A few months back I wrote about RSS bandwidth consumption, and this subject is again in the news following Chad Dickerson’s recent InfoWorld column about his love/hate relationship with RSS. Dickerson notes that desktop RSS readers which hit a feed too frequently – and then download the feed even when it hasn’t changed – are resulting in a huge server load.
However, as Dare Obasanjo points out, many of those complaining about RSS bandwidth consumption fail to configure their own servers to address the problem. Dare shows that InfoWorld’s feed supports neither GZip encoding nor conditional HTTP Get, both of which would dramatically decrease RSS bandwidth consumption. The latest RSS reader stats show that all the major ones support these techniques, so make sure your server (and/or the feed itself) supports these techniques. If you have a static feed, chances are your server handles this for you – but if you have a dynamic feed (i.e.: one created on-the-fly with PHP or ASP), you may need to make some changes.
In the past, raising this topic has been followed by naive calls to stop using desktop RSS readers in favor of web-based applications, since web-based aggregators consume less bandwidth. I’m far too biased to argue about desktop vs. web aggregators, but the argument is moot since many people find the UI and feature set of web-based apps too limiting for their needs and will always want a desktop application (witness Outlook vs. HotMail). Arguing for either type of application is pointless, since each will be around for a long time.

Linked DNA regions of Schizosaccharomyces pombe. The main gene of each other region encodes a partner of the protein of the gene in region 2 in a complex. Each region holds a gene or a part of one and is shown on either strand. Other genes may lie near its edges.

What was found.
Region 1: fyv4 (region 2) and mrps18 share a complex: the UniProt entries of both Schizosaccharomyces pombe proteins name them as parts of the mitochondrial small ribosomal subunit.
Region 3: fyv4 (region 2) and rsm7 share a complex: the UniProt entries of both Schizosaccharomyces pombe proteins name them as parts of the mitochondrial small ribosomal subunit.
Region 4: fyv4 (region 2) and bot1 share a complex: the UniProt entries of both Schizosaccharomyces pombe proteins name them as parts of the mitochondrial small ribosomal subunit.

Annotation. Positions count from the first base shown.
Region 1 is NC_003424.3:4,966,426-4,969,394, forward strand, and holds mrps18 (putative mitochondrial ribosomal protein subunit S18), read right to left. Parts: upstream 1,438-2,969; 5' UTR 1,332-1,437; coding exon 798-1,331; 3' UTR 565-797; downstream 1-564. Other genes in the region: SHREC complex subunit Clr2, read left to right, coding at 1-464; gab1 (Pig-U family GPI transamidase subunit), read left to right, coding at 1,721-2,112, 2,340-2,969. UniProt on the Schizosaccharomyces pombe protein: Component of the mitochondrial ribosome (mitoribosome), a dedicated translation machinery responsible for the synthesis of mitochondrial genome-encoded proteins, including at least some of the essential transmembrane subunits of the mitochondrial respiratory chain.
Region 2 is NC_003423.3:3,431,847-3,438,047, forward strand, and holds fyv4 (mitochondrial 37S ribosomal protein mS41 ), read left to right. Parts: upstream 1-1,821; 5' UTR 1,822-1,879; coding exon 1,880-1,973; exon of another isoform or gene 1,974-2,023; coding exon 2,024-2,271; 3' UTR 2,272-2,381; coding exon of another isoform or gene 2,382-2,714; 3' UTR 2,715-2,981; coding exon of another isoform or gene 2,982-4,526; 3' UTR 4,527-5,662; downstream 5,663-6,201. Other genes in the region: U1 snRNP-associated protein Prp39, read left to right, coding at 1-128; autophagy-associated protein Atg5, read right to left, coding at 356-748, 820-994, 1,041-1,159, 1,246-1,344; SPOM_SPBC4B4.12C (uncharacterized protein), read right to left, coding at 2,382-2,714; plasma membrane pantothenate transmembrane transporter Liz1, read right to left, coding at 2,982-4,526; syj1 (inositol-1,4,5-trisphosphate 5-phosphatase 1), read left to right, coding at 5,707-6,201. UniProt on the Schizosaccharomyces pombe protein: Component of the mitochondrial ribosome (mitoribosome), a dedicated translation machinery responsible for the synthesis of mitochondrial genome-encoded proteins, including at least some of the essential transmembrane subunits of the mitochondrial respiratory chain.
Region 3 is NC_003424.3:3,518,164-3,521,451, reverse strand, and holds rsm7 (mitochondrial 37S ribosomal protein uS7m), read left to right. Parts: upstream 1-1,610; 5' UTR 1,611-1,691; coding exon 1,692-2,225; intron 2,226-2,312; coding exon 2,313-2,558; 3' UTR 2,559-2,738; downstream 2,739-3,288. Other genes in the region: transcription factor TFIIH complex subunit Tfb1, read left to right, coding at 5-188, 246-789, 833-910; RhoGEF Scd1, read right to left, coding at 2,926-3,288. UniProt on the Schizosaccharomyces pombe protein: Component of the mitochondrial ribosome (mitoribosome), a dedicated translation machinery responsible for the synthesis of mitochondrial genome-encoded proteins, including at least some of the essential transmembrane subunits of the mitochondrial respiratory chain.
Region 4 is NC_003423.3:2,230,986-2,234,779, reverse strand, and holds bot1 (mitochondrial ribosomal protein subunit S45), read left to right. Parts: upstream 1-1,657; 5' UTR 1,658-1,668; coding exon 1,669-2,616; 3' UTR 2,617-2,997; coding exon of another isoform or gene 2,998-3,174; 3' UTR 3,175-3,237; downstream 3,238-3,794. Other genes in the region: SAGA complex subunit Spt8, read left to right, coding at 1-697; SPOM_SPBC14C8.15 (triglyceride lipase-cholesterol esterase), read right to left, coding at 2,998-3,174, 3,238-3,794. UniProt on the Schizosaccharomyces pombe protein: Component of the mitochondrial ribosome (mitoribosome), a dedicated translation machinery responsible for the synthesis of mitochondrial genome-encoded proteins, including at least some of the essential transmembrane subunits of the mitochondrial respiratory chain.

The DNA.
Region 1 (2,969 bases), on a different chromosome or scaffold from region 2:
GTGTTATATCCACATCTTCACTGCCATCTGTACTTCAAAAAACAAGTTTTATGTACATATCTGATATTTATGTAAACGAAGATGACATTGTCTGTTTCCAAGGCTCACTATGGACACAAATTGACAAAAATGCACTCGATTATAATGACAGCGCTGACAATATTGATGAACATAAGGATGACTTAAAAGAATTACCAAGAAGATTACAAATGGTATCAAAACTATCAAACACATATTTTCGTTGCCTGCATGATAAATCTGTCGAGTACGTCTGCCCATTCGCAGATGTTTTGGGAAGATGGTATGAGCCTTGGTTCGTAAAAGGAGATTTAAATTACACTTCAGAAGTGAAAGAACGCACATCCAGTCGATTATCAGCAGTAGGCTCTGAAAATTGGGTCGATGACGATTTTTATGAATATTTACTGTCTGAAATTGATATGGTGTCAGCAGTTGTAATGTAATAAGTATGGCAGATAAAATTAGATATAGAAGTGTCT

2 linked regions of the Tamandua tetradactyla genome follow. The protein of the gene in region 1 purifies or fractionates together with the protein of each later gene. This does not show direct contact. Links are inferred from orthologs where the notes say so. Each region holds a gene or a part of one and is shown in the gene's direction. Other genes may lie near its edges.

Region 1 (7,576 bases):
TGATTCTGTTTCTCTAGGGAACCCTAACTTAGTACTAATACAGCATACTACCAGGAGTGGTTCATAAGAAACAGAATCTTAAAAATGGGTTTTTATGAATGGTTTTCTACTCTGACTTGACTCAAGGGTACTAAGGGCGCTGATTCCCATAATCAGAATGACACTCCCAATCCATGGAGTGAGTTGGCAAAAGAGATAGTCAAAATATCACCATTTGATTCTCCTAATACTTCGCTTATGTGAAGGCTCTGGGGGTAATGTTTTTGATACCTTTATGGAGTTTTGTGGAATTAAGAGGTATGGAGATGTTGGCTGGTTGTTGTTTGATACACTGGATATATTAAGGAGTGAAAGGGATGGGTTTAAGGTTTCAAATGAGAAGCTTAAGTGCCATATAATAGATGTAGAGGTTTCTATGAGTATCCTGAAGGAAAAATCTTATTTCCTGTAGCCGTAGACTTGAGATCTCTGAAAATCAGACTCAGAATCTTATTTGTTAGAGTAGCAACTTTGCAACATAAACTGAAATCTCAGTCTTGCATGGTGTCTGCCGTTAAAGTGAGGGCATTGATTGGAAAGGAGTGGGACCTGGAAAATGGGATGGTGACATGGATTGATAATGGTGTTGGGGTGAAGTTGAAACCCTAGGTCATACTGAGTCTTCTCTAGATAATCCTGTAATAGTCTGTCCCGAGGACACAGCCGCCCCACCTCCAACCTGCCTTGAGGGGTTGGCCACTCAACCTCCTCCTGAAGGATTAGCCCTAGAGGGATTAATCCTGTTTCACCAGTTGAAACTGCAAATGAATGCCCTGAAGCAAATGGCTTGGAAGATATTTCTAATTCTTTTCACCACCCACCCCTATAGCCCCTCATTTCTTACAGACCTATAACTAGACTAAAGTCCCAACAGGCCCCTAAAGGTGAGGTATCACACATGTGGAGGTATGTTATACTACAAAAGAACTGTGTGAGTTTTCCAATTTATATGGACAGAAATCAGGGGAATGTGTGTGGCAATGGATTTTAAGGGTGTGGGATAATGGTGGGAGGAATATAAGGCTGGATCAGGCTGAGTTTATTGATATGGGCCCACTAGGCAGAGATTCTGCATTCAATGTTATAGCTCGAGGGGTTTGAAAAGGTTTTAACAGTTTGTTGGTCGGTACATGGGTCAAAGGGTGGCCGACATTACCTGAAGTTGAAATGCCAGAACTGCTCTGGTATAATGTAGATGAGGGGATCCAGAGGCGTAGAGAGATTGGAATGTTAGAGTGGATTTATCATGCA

BTW, I’m glad to see that Sam Ruby is proposing updating the Atom spec and the feed validator to support HTTP conditional get. My guess is that a lot of bandwidth will be saved once the feed validator warns about feeds that don’t take advantage of the If-Modified-Since and If-None-Match HTTP headers.
Oh, and since I mentioned RSS reader stats, I have to get this off my chest: server stats are not an accurate representation of the popularity of individual RSS readers. A number of RSS readers default to checking for updates every hour, whereas FeedDemon defaults to checking every three hours. So, three times as many people would need to use FeedDemon for it to be ranked equally with these other apps.